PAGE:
Blockchain technology in Advanced Manufacturing: Transforming Efficiency, Transparency and Trust.

DTAM Article

In the ever-evolving landscape of advanced manufacturing, blockchain technology is emerging as a game-changer. This groundbreaking technology, initially associated with cryptocurrencies, has now found its place on the manufacturing industry, promising to revolutionize the way we conceive, produce, and deliver products. In this article, we will provide an overview about the potential of blockchain in advanced manufacturing, showcasing its major capabilities.

Blockchain technology in a nutshell

At its core, blockchain is a revolutionary technology that operates as a decentralized and immutable ledger. Unlike traditional databases where information is stored in a centralized manner, blockchain stores data in a chain of linked blocks across a network of computers. Each data entry, such a transaction or a smart contract (a self-executing contract) is stored inside a data block, which is cryptographically linked to the previous one, forming a continuous chain that is the same for all participants in the network. Once information is recorded on the blockchain, it becomes nearly impossible to alter or delete, ensuring its permanence and security.

This trust is the main characteristic of blockchain technology, making it a valuable solution for industries like advanced manufacturing, where transparency, precision, and accountability are essential. Now, let's explore how blockchain can be used in the advanced manufacturing ecosystem.

Blockchain in the Factory of the Future

Transparent Supply Chains

Imagine a manufacturing process where the journey of every component, from raw materials to finished products, is visible and unchangeable. Blockchain makes this possible by creating an immutable ledger that records each step of the supply chain. Thanks to this increased transparency, manufacturers can trace the origins of materials, verify their quality, and ensure compliance with industry standards and regulations.

Blockchain's potential in supply chain management extends beyond mere visibility. It mitigates the risks associated with counterfeit materials and parts, ensuring that only authentic components enter the production line, which is vital in industries such as pharmaceutical or aerospace. This not only safeguards the integrity of the final product but also enhances the trust between manufacturers and suppliers and facilitates quality assurance and auditing processes, as the auditors gain access to an immutable record of manufacturing processes and product history.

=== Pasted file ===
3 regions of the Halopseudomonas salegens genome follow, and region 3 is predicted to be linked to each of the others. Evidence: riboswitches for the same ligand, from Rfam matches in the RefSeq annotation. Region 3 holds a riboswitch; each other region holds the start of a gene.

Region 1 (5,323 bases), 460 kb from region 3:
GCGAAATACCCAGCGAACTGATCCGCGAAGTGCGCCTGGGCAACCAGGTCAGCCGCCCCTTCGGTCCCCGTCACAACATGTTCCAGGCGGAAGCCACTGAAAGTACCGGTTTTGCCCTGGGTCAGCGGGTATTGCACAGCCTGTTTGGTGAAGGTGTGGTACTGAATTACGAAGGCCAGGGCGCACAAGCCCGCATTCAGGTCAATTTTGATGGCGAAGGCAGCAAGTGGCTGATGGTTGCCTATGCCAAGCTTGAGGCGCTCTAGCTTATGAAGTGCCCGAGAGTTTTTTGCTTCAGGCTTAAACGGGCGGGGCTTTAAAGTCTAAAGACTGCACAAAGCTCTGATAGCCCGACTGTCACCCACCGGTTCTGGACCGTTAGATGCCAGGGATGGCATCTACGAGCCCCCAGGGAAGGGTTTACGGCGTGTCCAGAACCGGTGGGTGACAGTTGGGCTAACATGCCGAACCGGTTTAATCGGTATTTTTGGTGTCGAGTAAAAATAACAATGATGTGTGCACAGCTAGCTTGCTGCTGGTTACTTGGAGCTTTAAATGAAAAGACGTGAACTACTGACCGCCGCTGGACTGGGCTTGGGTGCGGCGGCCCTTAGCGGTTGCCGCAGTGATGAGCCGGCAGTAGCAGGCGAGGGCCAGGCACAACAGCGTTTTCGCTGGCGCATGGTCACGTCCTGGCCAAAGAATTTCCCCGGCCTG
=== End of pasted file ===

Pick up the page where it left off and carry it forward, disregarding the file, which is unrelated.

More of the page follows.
Intellectual Property Protection and Monetization

A company can use blockchain technology to secure their Intellectual Property (IP) rights, as we see in Bernstein Technologies web service, which allows users to register Intellectual Property in a blockchain, creating a certificate that proves its existence and ownership.

Blockchain can also be used to monetize a company´s digital assets while keeping their IP secure. Here is how it works: Imagine machines in an additive manufacturing facility connected to a blockchain that creates parts using the design files stored in a blockchain.

 In order to monetize these design files (IP), the owner company would employ a smart contract powered licensing model to grant access to the information through the blockchain to the company using (and therefore paying for) the design files. This would guarantee access to the design file to third parties while preserving the IP of the owner company.

Smart Contracts for Efficiency

Smart contracts can significantly enhance the precision and timing in an advanced manufacturing facility by automating various aspects of manufacturing agreements and reducing the need for intermediaries. Let´s use machine maintenance as an example: to facilitate maintenance services from external providers, a user company can store service agreements and installation instructions for their machinery in the blockchain. When a machine needs maintenance, it will send a request for service to the maintenance company and create a smart contract for the services needed, allowing payment for the  maintenance work or piece replacement to be made automatically once the service was provided.

In conclusion, the integration of  blockchain technology into advanced manufacturing, promises to transform the sector by enabling transparent supply chains, streamlined operations, and enhanced trust among stakeholders. As the manufacturing sector evolves and becomes more complex and technologically driven, embracing blockchain technology can provide a leg up for those who are looking for competitiveness, security and innovation.


1.      Blockchain in the Factory of the Future, Daniel Küpper (Assembly), May 15, 2020.

2.      Blockchain in Manufacturing: Challenges of Adoption and Use Cases, Infopulse, originally published on March 13, 2019 and updated on January 17, 2023.

3.      Bernstein: Digital Intellectual Property protection, Web3 solution to secure and leverage intellectual property assets.

4.      Blockchain in the Manufacturing Industry- Key Use Cases, Frankfurt School Blockchain Center (Medium), March 11, 2022.